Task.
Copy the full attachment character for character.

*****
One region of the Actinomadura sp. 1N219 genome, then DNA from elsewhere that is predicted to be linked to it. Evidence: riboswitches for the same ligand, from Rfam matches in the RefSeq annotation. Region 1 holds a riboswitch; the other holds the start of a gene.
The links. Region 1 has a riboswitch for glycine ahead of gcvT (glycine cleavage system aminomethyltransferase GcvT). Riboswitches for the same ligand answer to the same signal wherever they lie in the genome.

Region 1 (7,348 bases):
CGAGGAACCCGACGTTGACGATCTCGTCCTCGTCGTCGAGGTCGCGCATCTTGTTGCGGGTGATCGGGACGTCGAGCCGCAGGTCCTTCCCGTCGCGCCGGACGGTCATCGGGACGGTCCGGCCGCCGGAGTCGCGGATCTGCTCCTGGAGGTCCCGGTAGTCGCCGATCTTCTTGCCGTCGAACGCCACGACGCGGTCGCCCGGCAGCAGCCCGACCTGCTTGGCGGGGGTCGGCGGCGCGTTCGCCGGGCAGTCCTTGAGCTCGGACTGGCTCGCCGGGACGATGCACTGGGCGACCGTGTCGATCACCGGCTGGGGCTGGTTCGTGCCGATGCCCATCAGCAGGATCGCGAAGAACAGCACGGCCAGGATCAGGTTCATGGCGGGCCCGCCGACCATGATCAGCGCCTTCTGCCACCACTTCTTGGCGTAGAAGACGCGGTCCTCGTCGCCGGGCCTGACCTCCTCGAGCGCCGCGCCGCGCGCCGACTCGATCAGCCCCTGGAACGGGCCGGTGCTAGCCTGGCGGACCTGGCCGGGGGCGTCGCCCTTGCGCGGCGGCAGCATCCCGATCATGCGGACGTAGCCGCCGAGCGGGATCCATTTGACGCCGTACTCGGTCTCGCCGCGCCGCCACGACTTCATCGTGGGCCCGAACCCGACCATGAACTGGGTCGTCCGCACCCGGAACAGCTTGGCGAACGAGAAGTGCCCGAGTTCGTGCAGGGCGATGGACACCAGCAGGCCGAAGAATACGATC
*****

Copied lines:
One region of the Actinomadura sp. 1N219 genome, then DNA from elsewhere that is predicted to be linked to it. Evidence: riboswitches for the same ligand, from Rfam matches in the RefSeq annotation. Region 1 holds a riboswitch; the other holds the start of a gene.
The links. Region 1 has a riboswitch for glycine ahead of gcvT (glycine cleavage system aminomethyltransferase GcvT). Riboswitches for the same ligand answer to the same signal wherever they lie in the genome.

Region 1 (7,348 bases):
CGAGGAACCCGACGTTGACGATCTCGTCCTCGTCGTCGAGGTCGCGCATCTTGTTGCGGGTGATCGGGACGTCGAGCCGCAGGTCCTTCCCGTCGCGCCGGACGGTCATCGGGACGGTCCGGCCGCCGGAGTCGCGGATCTGCTCCTGGAGGTCCCGGTAGTCGCCGATCTTCTTGCCGTCGAACGCCACGACGCGGTCGCCCGGCAGCAGCCCGACCTGCTTGGCGGGGGTCGGCGGCGCGTTCGCCGGGCAGTCCTTGAGCTCGGACTGGCTCGCCGGGACGATGCACTGGGCGACCGTGTCGATCACCGGCTGGGGCTGGTTCGTGCCGATGCCCATCAGCAGGATCGCGAAGAACAGCACGGCCAGGATCAGGTTCATGGCGGGCCCGCCGACCATGATCAGCGCCTTCTGCCACCACTTCTTGGCGTAGAAGACGCGGTCCTCGTCGCCGGGCCTGACCTCCTCGAGCGCCGCGCCGCGCGCCGACTCGATCAGCCCCTGGAACGGGCCGGTGCTAGCCTGGCGGACCTGGCCGGGGGCGTCGCCCTTGCGCGGCGGCAGCATCCCGATCATGCGGACGTAGCCGCCGAGCGGGATCCATTTGACGCCGTACTCGGTCTCGCCGCGCCGCCACGACTTCATCGTGGGCCCGAACCCGACCATGAACTGGGTCGTCCGCACCCGGAACAGCTTGGCGAACGAGAAGTGCCCGAGTTCGTGCAGGGCGATGGACACCAGCAGGCCGAAGAATACGATC